Presbyterian Churches Lead Gun Violence Awareness Actions

Thursday, December 14, 2017 is Gun Violence Awareness Day.

It is also the fifth anniversary of the shooting deaths of 20 first graders and six school staff at the Sandy Hook Elementary School in Newtown, CT. “In the five years since Sandy Hook, over 165,000 Americans have been killed by gun violence. That’s three times as many Americans who died in the Viet Nam War,” says Presbyterian Pastor Margery Rossi who chairs PPF’s Gun Violence Prevention Working Group. “During this time, Congress has done nothing to make us safer. This must change.” On Dec. 10-14, local Presbyterians across the nation are engaging in action for that very change.

The Presbyterian Church (USA) has called for meaningful gun safety actions since 1968, and public support for strong gun violence prevention steps remains one of the highest areas of citizen agreement.  A 2017 poll of gun owners reveals that 80% of gun owners support universal background checks on all gun sales, a key aspect of Presbyterian Church (USA) proposals to prevent gun violence.

This year, the Presbyterian Peace Fellowship is coordinating actions for Gun Violence Awareness Day with congregations and people of faith across the country. A sampling of actions includes:

  • The First United Church of Oak Park, IL/Chicago, in a city with extreme levels of gun violence, will join other Protestant and Catholic churches in Chicago in ringing their church bells 26 times on Dec. 14, 2017 at 9:35 A.M., symbolizing the 20 first-graders and six school staff killed at the Sandy Hook school, with gunshots starting at approximately 9:35 A.M on December 14, 2012.
  • In Atlanta, Georgia, Trinity Presbyterian Church will host a public vigil to call for action to improve and expand the background check system for gun purchases, in conjunction with Outcry Atlanta: Interfaith Voices Against Gun Violence.
  • At Yorktown Presbyterian Church in Yorktown Heights, NY, special prayers during worship and a letter-writing opportunity for church members after the service were offered on Sunday Dec. 10. These letters urge elected officials to re-instate the expired ban on military-style assault weapons and ammunition clips designed to kill many human beings in just a few minutes, as at the recent mass shootings in Las Vegas, NV and in Sutherland Springs, TX.
  • Rev. Emily Brewer, Executive Director of the Presbyterian Peace Fellowship, will join PPF members Rev. Jim Atwood and Rev. Rhonda Kruse, and clergy of many denominations for a Clergy Witness at the headquarters of the National Rifle Association on Dec. 14 in Fairfax, VA sponsored by Faiths United Against Gun Violence.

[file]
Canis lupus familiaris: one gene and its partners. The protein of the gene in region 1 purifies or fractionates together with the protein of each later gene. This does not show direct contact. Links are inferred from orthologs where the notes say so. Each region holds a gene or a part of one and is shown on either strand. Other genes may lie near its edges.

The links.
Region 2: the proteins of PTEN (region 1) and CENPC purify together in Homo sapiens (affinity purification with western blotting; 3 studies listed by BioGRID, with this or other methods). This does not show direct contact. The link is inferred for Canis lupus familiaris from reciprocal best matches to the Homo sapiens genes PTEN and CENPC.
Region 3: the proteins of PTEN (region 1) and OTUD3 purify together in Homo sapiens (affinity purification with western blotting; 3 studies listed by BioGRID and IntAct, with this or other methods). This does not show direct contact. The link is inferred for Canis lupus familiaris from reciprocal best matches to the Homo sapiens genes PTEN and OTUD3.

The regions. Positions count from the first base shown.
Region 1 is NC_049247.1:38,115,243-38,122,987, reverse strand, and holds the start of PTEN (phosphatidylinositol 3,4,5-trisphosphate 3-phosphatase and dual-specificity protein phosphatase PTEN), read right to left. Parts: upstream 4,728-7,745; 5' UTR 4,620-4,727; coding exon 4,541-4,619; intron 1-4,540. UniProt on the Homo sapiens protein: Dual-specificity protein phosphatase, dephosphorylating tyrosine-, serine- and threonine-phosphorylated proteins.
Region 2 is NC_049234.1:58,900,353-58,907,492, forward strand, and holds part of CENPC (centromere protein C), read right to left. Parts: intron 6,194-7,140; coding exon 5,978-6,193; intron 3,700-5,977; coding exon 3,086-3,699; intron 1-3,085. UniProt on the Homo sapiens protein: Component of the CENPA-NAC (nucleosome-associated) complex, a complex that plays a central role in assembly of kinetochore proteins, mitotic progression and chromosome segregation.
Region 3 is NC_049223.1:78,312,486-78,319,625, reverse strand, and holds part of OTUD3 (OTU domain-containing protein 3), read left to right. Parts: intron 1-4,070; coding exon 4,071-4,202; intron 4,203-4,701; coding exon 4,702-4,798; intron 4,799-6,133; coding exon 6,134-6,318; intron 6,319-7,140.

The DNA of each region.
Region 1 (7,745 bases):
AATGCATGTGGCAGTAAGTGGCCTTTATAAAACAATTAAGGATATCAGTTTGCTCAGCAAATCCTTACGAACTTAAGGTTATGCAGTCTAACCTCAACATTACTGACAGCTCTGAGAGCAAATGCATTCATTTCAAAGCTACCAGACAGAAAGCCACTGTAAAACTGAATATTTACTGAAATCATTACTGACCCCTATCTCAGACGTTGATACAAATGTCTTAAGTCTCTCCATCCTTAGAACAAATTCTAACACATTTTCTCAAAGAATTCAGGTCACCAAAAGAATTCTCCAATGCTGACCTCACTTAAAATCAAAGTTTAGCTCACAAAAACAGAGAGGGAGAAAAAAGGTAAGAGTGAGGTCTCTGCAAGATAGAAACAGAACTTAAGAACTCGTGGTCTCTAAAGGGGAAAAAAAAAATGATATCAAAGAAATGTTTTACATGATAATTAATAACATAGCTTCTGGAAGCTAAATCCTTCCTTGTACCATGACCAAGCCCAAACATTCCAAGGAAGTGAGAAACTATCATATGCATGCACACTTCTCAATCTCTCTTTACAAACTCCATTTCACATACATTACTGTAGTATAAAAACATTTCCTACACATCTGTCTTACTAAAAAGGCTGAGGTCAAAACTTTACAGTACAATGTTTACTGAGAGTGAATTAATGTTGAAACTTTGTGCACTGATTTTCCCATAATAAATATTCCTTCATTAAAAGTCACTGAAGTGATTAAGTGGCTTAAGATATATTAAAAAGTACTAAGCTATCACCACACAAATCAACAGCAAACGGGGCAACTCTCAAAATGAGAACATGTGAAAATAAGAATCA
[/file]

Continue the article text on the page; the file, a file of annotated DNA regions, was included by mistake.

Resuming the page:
• On Dec. 14 the Peace Fellowship will sponsor a social media campaign to call attention to the need for background checks and other reasonable steps to make America safer.

In addition to these Dec. 10-14 actions, Presbyterians are digging in to learn more about gun violence and about the search for a compromise that respects the Second Amendment while protecting the public from death or injury from hand guns and assault weapons.  To support engagement with such a challenging issue, the Presbyterian Peace Fellowship published the Gun Violence Prevention Congregational Toolkit earlier this year, which provides more than 70 pages of educational, pastoral and action resources. To date, the Toolkit has been acquired by more than 350 Presbyterian congregational leaders in 41 states. The Toolkit is available by free download or in a printed version.

As a result of learning more about the gun violence epidemic and steps to prevent gun violence, Presbyterians across the nation are becoming local activists on the issue.  For example, in the Cleveland, OH area, Presbyterian Robert Ault developed a regional conference on reducing gun violence in October 2017, with Rev. Jim Atwood, author of Gundamentalism and Where it is Taking America, as the keynote speaker. In North Carolina, PPF member Sandy Irving shared ten copies of the Congregational Toolkit with churches gathered at a recent Presbytery meeting. Study groups will begin there in January 2018. Over 300 Presbyterians receive a monthly Gun Violence Prevention newsletter from the Presbyterian Peace Fellowship to share educational ideas and support local and nationally-coordinated actions.


The “No Guns in God’s House” Sign Project

On June 12, 2017, the first anniversary of the Orlando, Florida Pulse nightclub shooting, the Presbyterian Peace Fellowship called upon local Presbyterian congregations and church-owned properties to post signs such as the “No Guns in God’s House” signage recommended by the General Assembly of the Presbyterian Church (USA). So far, PPF has documented 36 churches that have done so, including the Westminster Presbyterian Church in Arlington, TX, St. Mark’s Presbyterian Church in Tucson, AZ, and First Presbyterian Church of Morgantown WV.  While many Catholic and Episcopal dioceses have posted signs to ban guns in all their churches by action of a presiding bishop, in the Presbyterian Church, each individual congregation studies the issue and decides for itself.  It is a careful and deliberative process for each church. These 36 initial churches with signs recall the 36,000 Americans who died from gun violence in 2016. Coordinated by the Presbyterian Peace Fellowship, The Sign Project works with congregations across the nation to display these signs as a witness against the proliferation of guns in American society.